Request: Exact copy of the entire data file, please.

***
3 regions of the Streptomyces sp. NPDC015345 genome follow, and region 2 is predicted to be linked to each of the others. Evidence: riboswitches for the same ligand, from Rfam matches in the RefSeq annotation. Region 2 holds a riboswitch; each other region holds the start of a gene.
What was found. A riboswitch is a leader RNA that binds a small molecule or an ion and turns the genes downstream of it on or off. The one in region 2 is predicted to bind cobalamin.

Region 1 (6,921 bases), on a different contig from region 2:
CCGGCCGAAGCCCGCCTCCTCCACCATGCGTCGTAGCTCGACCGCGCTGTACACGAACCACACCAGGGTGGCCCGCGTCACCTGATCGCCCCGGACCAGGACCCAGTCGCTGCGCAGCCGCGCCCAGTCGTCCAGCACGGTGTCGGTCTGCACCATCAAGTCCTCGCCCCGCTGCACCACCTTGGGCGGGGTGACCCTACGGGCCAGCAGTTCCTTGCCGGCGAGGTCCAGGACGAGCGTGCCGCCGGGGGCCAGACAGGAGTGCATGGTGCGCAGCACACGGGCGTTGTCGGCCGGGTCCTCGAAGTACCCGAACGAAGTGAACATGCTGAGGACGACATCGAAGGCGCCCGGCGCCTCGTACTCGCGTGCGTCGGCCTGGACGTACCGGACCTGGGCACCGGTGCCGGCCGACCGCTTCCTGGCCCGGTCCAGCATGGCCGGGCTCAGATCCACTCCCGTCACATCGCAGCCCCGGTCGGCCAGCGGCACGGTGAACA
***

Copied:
3 regions of the Streptomyces sp. NPDC015345 genome follow, and region 2 is predicted to be linked to each of the others. Evidence: riboswitches for the same ligand, from Rfam matches in the RefSeq annotation. Region 2 holds a riboswitch; each other region holds the start of a gene.
What was found. A riboswitch is a leader RNA that binds a small molecule or an ion and turns the genes downstream of it on or off. The one in region 2 is predicted to bind cobalamin.

Region 1 (6,921 bases), on a different contig from region 2:
CCGGCCGAAGCCCGCCTCCTCCACCATGCGTCGTAGCTCGACCGCGCTGTACACGAACCACACCAGGGTGGCCCGCGTCACCTGATCGCCCCGGACCAGGACCCAGTCGCTGCGCAGCCGCGCCCAGTCGTCCAGCACGGTGTCGGTCTGCACCATCAAGTCCTCGCCCCGCTGCACCACCTTGGGCGGGGTGACCCTACGGGCCAGCAGTTCCTTGCCGGCGAGGTCCAGGACGAGCGTGCCGCCGGGGGCCAGACAGGAGTGCATGGTGCGCAGCACACGGGCGTTGTCGGCCGGGTCCTCGAAGTACCCGAACGAAGTGAACATGCTGAGGACGACATCGAAGGCGCCCGGCGCCTCGTACTCGCGTGCGTCGGCCTGGACGTACCGGACCTGGGCACCGGTGCCGGCCGACCGCTTCCTGGCCCGGTCCAGCATGGCCGGGCTCAGATCCACTCCCGTCACATCGCAGCCCCGGTCGGCCAGCGGCACGGTGAACA